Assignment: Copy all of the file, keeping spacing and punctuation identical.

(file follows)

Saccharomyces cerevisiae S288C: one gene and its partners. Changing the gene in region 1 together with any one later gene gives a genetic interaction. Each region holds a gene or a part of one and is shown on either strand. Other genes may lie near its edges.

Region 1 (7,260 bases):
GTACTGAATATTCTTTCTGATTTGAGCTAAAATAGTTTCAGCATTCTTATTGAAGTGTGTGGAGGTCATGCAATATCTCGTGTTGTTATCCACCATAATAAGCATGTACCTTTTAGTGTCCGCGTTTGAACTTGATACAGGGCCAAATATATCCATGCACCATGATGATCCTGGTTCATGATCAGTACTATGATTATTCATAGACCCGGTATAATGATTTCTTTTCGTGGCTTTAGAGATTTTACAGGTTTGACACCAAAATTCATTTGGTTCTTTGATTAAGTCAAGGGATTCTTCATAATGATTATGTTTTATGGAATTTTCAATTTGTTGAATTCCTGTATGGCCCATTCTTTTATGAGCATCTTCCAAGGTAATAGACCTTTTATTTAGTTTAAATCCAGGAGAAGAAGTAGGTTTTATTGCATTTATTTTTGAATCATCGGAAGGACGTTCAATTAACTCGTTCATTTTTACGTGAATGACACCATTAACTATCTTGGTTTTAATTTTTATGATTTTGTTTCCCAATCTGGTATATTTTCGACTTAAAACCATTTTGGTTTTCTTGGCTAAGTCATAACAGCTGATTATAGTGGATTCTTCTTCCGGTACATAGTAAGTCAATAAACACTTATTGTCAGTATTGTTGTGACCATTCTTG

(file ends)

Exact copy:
Saccharomyces cerevisiae S288C: one gene and its partners. Changing the gene in region 1 together with any one later gene gives a genetic interaction. Each region holds a gene or a part of one and is shown on either strand. Other genes may lie near its edges.

Region 1 (7,260 bases):
GTACTGAATATTCTTTCTGATTTGAGCTAAAATAGTTTCAGCATTCTTATTGAAGTGTGTGGAGGTCATGCAATATCTCGTGTTGTTATCCACCATAATAAGCATGTACCTTTTAGTGTCCGCGTTTGAACTTGATACAGGGCCAAATATATCCATGCACCATGATGATCCTGGTTCATGATCAGTACTATGATTATTCATAGACCCGGTATAATGATTTCTTTTCGTGGCTTTAGAGATTTTACAGGTTTGACACCAAAATTCATTTGGTTCTTTGATTAAGTCAAGGGATTCTTCATAATGATTATGTTTTATGGAATTTTCAATTTGTTGAATTCCTGTATGGCCCATTCTTTTATGAGCATCTTCCAAGGTAATAGACCTTTTATTTAGTTTAAATCCAGGAGAAGAAGTAGGTTTTATTGCATTTATTTTTGAATCATCGGAAGGACGTTCAATTAACTCGTTCATTTTTACGTGAATGACACCATTAACTATCTTGGTTTTAATTTTTATGATTTTGTTTCCCAATCTGGTATATTTTCGACTTAAAACCATTTTGGTTTTCTTGGCTAAGTCATAACAGCTGATTATAGTGGATTCTTCTTCCGGTACATAGTAAGTCAATAAACACTTATTGTCAGTATTGTTGTGACCATTCTTG